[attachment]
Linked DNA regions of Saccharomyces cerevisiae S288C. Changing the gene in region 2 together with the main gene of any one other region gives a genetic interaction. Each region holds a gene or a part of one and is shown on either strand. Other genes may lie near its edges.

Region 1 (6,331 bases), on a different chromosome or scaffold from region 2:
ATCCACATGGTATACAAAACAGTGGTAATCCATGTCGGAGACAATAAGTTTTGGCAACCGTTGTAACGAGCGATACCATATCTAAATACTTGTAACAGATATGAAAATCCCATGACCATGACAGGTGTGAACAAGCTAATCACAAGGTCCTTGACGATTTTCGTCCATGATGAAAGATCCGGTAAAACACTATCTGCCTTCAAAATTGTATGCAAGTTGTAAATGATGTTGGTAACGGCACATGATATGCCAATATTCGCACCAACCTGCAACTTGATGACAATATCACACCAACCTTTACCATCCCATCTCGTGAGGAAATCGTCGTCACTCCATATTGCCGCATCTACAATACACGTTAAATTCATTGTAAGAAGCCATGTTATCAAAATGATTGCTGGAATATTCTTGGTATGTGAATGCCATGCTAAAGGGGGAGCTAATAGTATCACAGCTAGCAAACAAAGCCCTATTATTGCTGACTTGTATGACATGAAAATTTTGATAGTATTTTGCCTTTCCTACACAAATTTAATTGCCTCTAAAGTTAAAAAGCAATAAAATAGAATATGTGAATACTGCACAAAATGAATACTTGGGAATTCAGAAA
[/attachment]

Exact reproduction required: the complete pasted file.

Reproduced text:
Linked DNA regions of Saccharomyces cerevisiae S288C. Changing the gene in region 2 together with the main gene of any one other region gives a genetic interaction. Each region holds a gene or a part of one and is shown on either strand. Other genes may lie near its edges.

Region 1 (6,331 bases), on a different chromosome or scaffold from region 2:
ATCCACATGGTATACAAAACAGTGGTAATCCATGTCGGAGACAATAAGTTTTGGCAACCGTTGTAACGAGCGATACCATATCTAAATACTTGTAACAGATATGAAAATCCCATGACCATGACAGGTGTGAACAAGCTAATCACAAGGTCCTTGACGATTTTCGTCCATGATGAAAGATCCGGTAAAACACTATCTGCCTTCAAAATTGTATGCAAGTTGTAAATGATGTTGGTAACGGCACATGATATGCCAATATTCGCACCAACCTGCAACTTGATGACAATATCACACCAACCTTTACCATCCCATCTCGTGAGGAAATCGTCGTCACTCCATATTGCCGCATCTACAATACACGTTAAATTCATTGTAAGAAGCCATGTTATCAAAATGATTGCTGGAATATTCTTGGTATGTGAATGCCATGCTAAAGGGGGAGCTAATAGTATCACAGCTAGCAAACAAAGCCCTATTATTGCTGACTTGTATGACATGAAAATTTTGATAGTATTTTGCCTTTCCTACACAAATTTAATTGCCTCTAAAGTTAAAAAGCAATAAAATAGAATATGTGAATACTGCACAAAATGAATACTTGGGAATTCAGAAA